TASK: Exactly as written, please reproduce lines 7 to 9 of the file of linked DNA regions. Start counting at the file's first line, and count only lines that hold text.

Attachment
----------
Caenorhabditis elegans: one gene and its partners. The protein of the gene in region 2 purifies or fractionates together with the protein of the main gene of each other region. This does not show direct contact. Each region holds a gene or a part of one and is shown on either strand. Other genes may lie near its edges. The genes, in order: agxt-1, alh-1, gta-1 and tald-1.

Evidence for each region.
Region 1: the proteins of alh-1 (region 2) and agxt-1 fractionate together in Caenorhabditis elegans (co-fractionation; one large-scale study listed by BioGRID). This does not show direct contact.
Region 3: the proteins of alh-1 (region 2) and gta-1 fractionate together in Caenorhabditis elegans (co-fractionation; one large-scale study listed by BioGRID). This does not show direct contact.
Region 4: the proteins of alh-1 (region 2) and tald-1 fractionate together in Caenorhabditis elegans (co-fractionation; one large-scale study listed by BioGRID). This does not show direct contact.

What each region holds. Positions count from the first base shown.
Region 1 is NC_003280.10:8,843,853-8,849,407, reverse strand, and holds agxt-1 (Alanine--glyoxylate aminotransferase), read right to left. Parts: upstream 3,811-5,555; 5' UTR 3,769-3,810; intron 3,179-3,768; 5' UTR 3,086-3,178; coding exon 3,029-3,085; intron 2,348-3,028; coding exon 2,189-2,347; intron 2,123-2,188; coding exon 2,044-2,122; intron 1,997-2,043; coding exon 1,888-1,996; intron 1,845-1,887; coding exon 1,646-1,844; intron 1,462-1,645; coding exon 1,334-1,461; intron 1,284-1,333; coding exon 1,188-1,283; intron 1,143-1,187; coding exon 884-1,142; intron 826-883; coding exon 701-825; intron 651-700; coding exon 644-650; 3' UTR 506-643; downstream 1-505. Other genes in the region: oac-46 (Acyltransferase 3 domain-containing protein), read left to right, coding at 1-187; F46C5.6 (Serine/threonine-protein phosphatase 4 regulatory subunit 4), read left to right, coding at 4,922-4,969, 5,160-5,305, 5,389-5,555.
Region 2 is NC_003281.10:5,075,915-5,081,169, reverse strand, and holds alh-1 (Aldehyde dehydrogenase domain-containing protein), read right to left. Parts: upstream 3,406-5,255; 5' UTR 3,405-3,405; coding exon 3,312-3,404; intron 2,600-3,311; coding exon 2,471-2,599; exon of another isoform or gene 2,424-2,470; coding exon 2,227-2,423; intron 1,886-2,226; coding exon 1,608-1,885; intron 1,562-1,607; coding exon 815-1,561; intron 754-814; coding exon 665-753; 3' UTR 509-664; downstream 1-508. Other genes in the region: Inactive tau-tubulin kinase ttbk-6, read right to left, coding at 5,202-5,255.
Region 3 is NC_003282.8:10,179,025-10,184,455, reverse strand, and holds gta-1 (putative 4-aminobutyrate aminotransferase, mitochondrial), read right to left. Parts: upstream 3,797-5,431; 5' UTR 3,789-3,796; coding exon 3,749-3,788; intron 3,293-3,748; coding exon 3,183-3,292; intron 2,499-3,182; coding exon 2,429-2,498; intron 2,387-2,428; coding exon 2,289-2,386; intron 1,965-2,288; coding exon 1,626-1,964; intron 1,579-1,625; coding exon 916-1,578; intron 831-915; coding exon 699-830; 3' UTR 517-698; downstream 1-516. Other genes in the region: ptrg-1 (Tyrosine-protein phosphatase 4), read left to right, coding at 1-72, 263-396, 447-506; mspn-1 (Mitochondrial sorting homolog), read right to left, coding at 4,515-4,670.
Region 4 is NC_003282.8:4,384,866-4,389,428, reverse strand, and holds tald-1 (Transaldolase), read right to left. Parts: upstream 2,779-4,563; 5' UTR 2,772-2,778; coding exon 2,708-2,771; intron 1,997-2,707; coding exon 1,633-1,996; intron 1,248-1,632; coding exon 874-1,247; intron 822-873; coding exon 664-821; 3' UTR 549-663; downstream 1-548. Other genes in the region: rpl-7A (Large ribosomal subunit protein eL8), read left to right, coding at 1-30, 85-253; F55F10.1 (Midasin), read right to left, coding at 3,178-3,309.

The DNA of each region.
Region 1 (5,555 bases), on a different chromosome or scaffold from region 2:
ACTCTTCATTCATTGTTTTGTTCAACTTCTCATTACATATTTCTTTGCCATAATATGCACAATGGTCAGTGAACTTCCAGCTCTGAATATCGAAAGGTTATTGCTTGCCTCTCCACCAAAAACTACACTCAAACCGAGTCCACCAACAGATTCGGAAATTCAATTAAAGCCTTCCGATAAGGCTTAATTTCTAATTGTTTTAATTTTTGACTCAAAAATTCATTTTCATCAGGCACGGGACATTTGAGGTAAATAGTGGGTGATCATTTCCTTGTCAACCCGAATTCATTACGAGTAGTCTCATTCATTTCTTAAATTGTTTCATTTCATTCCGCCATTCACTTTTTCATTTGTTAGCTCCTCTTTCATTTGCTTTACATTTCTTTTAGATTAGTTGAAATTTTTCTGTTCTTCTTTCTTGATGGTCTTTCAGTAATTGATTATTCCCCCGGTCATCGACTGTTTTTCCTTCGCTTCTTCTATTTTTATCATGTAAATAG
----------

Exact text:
Region 1 is NC_003280.10:8,843,853-8,849,407, reverse strand, and holds agxt-1 (Alanine--glyoxylate aminotransferase), read right to left. Parts: upstream 3,811-5,555; 5' UTR 3,769-3,810; intron 3,179-3,768; 5' UTR 3,086-3,178; coding exon 3,029-3,085; intron 2,348-3,028; coding exon 2,189-2,347; intron 2,123-2,188; coding exon 2,044-2,122; intron 1,997-2,043; coding exon 1,888-1,996; intron 1,845-1,887; coding exon 1,646-1,844; intron 1,462-1,645; coding exon 1,334-1,461; intron 1,284-1,333; coding exon 1,188-1,283; intron 1,143-1,187; coding exon 884-1,142; intron 826-883; coding exon 701-825; intron 651-700; coding exon 644-650; 3' UTR 506-643; downstream 1-505. Other genes in the region: oac-46 (Acyltransferase 3 domain-containing protein), read left to right, coding at 1-187; F46C5.6 (Serine/threonine-protein phosphatase 4 regulatory subunit 4), read left to right, coding at 4,922-4,969, 5,160-5,305, 5,389-5,555.
Region 2 is NC_003281.10:5,075,915-5,081,169, reverse strand, and holds alh-1 (Aldehyde dehydrogenase domain-containing protein), read right to left. Parts: upstream 3,406-5,255; 5' UTR 3,405-3,405; coding exon 3,312-3,404; intron 2,600-3,311; coding exon 2,471-2,599; exon of another isoform or gene 2,424-2,470; coding exon 2,227-2,423; intron 1,886-2,226; coding exon 1,608-1,885; intron 1,562-1,607; coding exon 815-1,561; intron 754-814; coding exon 665-753; 3' UTR 509-664; downstream 1-508. Other genes in the region: Inactive tau-tubulin kinase ttbk-6, read right to left, coding at 5,202-5,255.
Region 3 is NC_003282.8:10,179,025-10,184,455, reverse strand, and holds gta-1 (putative 4-aminobutyrate aminotransferase, mitochondrial), read right to left. Parts: upstream 3,797-5,431; 5' UTR 3,789-3,796; coding exon 3,749-3,788; intron 3,293-3,748; coding exon 3,183-3,292; intron 2,499-3,182; coding exon 2,429-2,498; intron 2,387-2,428; coding exon 2,289-2,386; intron 1,965-2,288; coding exon 1,626-1,964; intron 1,579-1,625; coding exon 916-1,578; intron 831-915; coding exon 699-830; 3' UTR 517-698; downstream 1-516. Other genes in the region: ptrg-1 (Tyrosine-protein phosphatase 4), read left to right, coding at 1-72, 263-396, 447-506; mspn-1 (Mitochondrial sorting homolog), read right to left, coding at 4,515-4,670.